Mumbai, June 18
India’s central bank is expected to lower interest rates on Monday to spur borrowing and investment in the face of a worrying economic slowdown, despite persisting concerns over inflation.
Economists mostly predicted a further easing in rates by the Reserve Bank of India (RBI) following its first reduction in three years in April, amid a host of economic problems for the once-booming Asian giant.
The economy grew just 5.3 percent in January to March, its slowest quarterly expansion in nine years.
"The pressure on the RBI to help to revive growth remains significant," said Siddhartha Sanyal, chief India economist at Barclays Capital.
"This will lead to RBI action on Monday, in our view a 25 basis point reduction in the repo rate remains our base case expectation," he said.
The central bank’s policymakers are due to announce their decision at about 0530 GMT. They will also decide whether to lower the cash reserve ratio -- the sum commercial banks keep on deposit.
Data on Thursday showed a marginal rise in wholesale price inflation in May to 7.55 percent on an annual basis, posing a dilemma to the rate-setters ahead of their meeting in Mumbai and likely limiting their scope for aggressive cuts.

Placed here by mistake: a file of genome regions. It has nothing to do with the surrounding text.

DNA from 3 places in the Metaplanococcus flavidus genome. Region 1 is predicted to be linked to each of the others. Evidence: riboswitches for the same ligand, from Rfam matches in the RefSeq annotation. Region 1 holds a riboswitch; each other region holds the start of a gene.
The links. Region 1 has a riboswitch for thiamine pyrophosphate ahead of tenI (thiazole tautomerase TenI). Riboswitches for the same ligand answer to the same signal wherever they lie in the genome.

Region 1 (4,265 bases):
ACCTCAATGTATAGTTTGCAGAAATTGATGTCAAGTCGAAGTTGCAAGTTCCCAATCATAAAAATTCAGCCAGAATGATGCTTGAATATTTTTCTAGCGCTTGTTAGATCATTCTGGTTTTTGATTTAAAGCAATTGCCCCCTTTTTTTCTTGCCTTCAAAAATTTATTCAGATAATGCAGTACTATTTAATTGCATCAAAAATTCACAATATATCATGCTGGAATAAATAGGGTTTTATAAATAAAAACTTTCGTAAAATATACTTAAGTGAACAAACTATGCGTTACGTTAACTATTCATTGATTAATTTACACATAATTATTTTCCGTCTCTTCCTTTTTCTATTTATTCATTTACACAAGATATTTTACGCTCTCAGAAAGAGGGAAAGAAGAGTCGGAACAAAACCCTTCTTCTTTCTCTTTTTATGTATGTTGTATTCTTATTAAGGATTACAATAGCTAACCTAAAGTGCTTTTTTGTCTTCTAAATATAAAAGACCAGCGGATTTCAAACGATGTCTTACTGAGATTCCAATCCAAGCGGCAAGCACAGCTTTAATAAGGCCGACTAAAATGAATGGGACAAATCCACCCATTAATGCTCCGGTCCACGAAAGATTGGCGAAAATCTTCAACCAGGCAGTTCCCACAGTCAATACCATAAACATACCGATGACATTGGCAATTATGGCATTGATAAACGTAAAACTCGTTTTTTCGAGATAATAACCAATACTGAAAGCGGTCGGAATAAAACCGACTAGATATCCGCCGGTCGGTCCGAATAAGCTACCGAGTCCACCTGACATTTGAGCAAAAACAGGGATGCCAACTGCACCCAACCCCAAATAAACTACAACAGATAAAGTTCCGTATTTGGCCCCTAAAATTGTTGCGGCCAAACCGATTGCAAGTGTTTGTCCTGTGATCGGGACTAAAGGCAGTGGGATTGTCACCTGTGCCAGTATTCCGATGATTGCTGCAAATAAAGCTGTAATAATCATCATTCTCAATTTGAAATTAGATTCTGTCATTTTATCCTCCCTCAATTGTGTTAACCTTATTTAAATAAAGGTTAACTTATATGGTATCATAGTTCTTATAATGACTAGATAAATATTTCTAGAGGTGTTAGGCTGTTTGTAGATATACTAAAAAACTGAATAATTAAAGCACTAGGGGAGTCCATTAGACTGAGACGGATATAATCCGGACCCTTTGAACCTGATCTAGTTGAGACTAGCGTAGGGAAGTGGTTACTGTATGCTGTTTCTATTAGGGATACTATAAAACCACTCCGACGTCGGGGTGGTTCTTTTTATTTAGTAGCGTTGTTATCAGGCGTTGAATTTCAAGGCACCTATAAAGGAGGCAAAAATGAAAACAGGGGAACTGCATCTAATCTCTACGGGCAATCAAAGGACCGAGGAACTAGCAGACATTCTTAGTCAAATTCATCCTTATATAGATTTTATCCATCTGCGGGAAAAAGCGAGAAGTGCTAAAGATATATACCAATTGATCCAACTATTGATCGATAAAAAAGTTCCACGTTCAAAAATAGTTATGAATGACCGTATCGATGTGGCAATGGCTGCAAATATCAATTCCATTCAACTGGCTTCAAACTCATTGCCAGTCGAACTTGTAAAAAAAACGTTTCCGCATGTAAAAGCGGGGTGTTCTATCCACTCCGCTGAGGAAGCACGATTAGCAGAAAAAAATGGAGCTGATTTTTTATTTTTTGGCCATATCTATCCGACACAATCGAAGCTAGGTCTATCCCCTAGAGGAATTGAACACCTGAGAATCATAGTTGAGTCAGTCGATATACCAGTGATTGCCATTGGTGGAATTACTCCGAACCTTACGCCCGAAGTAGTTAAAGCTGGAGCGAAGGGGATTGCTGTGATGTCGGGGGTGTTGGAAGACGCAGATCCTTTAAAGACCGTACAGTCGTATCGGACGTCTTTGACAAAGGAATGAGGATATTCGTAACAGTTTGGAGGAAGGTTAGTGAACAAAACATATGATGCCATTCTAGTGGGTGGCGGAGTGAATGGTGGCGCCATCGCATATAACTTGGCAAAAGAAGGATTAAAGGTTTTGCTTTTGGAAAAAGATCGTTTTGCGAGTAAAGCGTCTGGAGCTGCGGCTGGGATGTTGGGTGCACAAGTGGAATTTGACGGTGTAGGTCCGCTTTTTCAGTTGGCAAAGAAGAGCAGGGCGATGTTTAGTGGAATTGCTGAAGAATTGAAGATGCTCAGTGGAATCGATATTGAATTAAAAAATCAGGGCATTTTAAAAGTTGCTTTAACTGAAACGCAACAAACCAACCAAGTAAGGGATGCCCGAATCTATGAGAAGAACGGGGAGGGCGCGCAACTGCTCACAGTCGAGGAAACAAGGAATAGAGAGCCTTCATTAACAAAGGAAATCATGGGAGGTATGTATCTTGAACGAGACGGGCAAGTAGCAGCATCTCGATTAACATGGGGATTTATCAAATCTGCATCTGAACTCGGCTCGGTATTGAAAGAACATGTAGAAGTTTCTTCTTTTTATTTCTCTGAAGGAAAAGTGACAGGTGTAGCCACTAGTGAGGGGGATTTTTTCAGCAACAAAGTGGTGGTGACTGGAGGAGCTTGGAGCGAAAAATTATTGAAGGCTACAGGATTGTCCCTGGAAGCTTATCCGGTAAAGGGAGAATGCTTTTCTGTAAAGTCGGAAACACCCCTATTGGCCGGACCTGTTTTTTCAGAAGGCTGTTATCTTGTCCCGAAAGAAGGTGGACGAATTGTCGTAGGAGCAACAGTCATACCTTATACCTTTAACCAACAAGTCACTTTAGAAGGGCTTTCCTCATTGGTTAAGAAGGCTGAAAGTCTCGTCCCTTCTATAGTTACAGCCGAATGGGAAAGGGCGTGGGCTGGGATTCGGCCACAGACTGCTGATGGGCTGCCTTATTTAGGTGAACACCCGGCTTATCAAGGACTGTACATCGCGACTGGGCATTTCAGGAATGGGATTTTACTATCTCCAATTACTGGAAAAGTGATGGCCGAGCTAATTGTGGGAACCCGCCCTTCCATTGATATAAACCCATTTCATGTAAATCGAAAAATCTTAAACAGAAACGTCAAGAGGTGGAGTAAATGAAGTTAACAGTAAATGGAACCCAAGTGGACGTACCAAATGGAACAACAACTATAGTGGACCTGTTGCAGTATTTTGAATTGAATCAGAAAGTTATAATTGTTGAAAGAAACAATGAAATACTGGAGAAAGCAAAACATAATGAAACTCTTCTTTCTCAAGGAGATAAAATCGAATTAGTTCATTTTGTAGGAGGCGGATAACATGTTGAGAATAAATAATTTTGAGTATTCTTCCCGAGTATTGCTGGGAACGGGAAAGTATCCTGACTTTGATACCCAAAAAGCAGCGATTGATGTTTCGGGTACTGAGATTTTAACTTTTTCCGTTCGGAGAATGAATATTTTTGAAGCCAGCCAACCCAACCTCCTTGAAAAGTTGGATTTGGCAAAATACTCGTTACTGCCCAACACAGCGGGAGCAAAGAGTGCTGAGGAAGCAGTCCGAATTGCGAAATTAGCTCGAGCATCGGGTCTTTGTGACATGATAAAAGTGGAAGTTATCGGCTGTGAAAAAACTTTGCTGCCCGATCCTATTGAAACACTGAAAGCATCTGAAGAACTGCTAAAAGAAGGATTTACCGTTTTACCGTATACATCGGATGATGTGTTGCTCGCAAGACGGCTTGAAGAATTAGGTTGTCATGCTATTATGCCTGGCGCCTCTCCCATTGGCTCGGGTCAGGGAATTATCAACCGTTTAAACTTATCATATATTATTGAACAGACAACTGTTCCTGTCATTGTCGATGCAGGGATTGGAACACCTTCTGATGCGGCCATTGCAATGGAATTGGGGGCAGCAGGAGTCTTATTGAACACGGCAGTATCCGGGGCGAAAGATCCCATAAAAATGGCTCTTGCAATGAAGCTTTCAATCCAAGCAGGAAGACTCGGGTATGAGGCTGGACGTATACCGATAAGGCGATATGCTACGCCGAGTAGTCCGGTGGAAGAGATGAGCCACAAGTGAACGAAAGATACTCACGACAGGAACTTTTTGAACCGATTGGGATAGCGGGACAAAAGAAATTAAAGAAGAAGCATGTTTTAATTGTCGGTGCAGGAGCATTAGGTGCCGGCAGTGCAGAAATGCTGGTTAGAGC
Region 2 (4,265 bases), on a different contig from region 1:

But Barclays Capital said the data had "not been a major surprise" and core inflation, on which the RBI places more importance, had been contained under the five percent mark for three months running.
India cut interest rates by a higher-than-expected 50 basis points in April to 8.0 percent in a bid to spur faltering growth, after keeping them on hold since late last year.
Rates were previously hiked 13 times from March 2010 in one of the most aggressive monetary policy tightening drives of all major economies.
The rate rises subdued inflation that was near double-digits for most of last year and had caused huge hardship to India’s hundreds of millions of poor.
Policymakers’ attention has since turned increasingly to the slowing economy.
Following the latest shock GDP figures, industrial output stalled in April with growth of just 0.1 percent year-on-year, suggesting continued weakness in the current financial quarter and strengthening the case for a rates cut.
India is also grappling with a gaping fiscal deficit, a weak rupee, the impact of the eurozone debt crisis and plummeting business confidence.
Coalition bickering has brought Prime Minister Manmohan Singh’s once ambitious reform agenda to a near standstill, while new tax policies seen as hostile to foreign investment have added to the gloomy economic climate.
Ratings agency Standard & Poor’s warned this month that India could be the first of the BRIC emerging economies to lose its investment-grade debt classification unless it revived growth and rekindled its reform agenda.
Business information agency Dun and Bradstreet agreed that strong government action was critical, saying rates cuts alone would not provide enough of a boost to the industrial sector and investor sentiment.